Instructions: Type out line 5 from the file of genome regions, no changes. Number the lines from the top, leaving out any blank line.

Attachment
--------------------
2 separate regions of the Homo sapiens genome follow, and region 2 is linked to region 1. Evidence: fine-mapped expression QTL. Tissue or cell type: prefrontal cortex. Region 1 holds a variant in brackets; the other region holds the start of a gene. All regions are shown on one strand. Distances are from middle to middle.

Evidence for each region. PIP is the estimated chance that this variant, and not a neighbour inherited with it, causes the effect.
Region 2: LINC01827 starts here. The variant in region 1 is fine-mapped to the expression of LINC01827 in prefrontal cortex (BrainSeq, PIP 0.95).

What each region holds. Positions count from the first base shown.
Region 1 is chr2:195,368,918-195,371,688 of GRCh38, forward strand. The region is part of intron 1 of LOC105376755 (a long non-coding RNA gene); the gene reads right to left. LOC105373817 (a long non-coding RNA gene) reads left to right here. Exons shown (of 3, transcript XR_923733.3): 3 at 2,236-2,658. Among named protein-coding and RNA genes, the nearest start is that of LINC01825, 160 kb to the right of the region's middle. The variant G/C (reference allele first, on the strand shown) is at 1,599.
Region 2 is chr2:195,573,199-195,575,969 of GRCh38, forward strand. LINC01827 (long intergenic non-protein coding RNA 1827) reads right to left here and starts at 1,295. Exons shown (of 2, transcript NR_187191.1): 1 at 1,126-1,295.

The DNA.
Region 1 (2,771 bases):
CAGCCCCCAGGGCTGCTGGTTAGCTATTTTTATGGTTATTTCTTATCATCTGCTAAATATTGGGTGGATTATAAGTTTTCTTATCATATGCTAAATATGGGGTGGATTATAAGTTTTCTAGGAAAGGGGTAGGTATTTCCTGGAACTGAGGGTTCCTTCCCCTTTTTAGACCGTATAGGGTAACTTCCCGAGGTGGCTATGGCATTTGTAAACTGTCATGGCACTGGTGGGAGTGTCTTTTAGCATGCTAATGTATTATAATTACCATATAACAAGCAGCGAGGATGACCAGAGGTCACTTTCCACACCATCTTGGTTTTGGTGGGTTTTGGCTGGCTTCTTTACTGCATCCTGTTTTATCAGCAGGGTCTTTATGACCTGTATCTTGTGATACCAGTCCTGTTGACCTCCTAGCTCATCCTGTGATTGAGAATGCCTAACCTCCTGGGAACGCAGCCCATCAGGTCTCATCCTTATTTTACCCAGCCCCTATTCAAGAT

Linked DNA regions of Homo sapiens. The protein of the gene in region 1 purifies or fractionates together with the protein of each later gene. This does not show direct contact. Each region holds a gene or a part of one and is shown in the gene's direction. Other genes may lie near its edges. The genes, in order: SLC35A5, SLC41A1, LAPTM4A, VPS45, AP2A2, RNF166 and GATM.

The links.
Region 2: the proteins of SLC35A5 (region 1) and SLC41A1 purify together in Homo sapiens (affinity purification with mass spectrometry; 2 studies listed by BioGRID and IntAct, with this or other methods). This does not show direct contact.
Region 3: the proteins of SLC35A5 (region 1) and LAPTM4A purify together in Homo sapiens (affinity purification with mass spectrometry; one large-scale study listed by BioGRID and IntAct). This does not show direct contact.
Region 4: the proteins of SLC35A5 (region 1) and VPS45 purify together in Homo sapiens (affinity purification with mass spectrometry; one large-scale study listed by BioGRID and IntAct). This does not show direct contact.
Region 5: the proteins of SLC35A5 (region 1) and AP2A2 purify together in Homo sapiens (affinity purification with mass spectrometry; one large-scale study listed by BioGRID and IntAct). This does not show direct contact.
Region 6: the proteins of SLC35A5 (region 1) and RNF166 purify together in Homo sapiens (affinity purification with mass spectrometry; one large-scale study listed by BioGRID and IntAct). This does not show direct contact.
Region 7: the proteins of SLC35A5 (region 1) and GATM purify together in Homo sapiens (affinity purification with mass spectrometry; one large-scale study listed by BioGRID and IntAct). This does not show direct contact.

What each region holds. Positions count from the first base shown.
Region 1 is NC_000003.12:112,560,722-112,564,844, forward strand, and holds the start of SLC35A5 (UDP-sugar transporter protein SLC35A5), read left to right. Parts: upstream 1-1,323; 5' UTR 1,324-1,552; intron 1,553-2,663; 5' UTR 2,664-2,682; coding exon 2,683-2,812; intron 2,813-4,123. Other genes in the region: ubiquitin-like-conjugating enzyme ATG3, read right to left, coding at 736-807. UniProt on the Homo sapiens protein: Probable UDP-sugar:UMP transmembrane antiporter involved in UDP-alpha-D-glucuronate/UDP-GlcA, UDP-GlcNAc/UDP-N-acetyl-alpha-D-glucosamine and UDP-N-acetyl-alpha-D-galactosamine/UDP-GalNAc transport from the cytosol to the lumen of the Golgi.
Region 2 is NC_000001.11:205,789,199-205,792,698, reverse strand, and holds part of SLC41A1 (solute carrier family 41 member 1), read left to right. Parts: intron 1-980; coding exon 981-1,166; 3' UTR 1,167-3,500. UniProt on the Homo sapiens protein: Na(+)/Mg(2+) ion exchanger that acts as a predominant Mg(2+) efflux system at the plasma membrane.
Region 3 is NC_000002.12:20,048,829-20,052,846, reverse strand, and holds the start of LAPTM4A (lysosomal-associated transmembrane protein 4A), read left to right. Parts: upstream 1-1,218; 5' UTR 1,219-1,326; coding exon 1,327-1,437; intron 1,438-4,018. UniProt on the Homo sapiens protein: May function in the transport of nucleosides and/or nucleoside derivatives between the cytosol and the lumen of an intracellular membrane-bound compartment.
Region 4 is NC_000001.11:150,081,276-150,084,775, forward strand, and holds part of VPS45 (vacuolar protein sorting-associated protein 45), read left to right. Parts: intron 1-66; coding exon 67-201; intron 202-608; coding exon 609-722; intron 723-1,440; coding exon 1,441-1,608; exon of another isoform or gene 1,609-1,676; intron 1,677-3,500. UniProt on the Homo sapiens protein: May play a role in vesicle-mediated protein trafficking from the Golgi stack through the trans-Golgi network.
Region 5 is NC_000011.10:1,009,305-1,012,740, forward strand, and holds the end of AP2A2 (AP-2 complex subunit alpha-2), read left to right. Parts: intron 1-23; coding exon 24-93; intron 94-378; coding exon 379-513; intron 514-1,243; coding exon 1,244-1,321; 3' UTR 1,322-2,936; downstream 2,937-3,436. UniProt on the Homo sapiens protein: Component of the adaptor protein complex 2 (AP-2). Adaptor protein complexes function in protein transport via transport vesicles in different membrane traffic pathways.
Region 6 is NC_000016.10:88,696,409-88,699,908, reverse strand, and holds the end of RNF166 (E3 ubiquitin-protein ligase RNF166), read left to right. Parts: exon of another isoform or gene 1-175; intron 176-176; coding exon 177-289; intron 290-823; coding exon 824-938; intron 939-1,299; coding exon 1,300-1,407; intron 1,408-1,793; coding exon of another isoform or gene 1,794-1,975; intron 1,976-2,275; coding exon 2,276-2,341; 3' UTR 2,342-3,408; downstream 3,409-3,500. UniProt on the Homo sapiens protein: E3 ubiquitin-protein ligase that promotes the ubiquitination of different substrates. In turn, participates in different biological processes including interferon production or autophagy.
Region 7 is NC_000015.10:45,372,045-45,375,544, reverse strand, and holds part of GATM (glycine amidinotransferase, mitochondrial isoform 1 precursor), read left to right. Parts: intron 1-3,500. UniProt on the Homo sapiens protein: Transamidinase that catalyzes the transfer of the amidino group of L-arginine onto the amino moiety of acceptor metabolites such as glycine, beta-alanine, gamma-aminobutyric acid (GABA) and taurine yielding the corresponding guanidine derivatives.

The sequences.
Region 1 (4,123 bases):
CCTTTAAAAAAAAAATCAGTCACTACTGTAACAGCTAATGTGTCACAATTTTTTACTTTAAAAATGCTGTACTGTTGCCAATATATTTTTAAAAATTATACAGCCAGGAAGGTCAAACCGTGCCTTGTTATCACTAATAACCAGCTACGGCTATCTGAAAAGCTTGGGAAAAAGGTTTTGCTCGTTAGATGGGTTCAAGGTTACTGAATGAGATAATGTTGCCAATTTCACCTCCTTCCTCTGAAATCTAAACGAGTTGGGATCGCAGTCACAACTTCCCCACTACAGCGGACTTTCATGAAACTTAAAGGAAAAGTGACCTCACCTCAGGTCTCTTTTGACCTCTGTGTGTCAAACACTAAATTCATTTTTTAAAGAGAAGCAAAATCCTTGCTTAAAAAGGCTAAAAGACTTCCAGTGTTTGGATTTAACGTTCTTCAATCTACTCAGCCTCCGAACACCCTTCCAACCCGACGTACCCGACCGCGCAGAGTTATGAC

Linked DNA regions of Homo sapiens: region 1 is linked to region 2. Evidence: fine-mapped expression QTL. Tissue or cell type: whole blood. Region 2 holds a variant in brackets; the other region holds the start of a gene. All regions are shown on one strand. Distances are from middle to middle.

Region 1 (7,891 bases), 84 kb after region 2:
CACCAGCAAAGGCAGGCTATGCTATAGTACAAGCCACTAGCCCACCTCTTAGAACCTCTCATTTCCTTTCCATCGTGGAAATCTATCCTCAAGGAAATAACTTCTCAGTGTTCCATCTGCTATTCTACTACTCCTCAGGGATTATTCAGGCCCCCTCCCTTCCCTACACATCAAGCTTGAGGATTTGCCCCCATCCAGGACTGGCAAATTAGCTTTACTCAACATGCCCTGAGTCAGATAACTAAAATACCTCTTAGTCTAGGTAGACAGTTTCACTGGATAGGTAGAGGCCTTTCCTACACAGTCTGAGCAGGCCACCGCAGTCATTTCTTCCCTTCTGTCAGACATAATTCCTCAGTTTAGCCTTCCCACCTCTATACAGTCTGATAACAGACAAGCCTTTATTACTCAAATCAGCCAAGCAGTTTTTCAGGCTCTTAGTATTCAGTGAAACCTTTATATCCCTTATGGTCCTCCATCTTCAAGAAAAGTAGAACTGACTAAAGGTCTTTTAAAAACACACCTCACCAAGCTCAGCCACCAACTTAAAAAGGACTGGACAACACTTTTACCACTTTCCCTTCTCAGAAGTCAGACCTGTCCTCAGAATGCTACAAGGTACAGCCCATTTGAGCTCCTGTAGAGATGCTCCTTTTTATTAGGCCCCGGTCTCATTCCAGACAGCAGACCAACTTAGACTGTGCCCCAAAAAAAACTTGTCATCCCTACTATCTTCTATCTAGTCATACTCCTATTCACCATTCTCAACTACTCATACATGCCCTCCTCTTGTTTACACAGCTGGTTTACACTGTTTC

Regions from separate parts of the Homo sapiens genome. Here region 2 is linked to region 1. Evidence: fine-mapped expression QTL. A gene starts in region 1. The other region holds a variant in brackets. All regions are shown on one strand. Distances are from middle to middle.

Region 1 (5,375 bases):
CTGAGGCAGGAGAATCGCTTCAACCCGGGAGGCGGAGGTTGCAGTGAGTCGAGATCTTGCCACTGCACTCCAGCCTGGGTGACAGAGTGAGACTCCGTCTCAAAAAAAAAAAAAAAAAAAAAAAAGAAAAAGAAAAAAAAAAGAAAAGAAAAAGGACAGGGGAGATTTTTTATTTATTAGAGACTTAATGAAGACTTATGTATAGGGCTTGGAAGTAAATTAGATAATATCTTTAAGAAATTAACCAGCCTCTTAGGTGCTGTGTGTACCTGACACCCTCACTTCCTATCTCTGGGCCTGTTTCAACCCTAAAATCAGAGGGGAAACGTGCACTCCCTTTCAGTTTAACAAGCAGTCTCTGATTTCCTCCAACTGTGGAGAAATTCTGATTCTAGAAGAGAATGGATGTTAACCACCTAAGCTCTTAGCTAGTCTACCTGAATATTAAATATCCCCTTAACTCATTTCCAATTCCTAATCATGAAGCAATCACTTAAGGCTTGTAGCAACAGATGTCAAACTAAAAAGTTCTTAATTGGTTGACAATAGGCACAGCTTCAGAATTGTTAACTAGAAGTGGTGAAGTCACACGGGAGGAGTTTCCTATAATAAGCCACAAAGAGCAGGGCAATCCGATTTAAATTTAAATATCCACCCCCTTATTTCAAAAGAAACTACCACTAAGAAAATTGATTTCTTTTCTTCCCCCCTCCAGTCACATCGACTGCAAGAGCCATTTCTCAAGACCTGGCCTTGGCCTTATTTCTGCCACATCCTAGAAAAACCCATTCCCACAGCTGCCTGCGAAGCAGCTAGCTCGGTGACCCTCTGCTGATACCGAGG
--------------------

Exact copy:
Region 1 is chr2:195,368,918-195,371,688 of GRCh38, forward strand. The region is part of intron 1 of LOC105376755 (a long non-coding RNA gene); the gene reads right to left. LOC105373817 (a long non-coding RNA gene) reads left to right here. Exons shown (of 3, transcript XR_923733.3): 3 at 2,236-2,658. Among named protein-coding and RNA genes, the nearest start is that of LINC01825, 160 kb to the right of the region's middle. The variant G/C (reference allele first, on the strand shown) is at 1,599.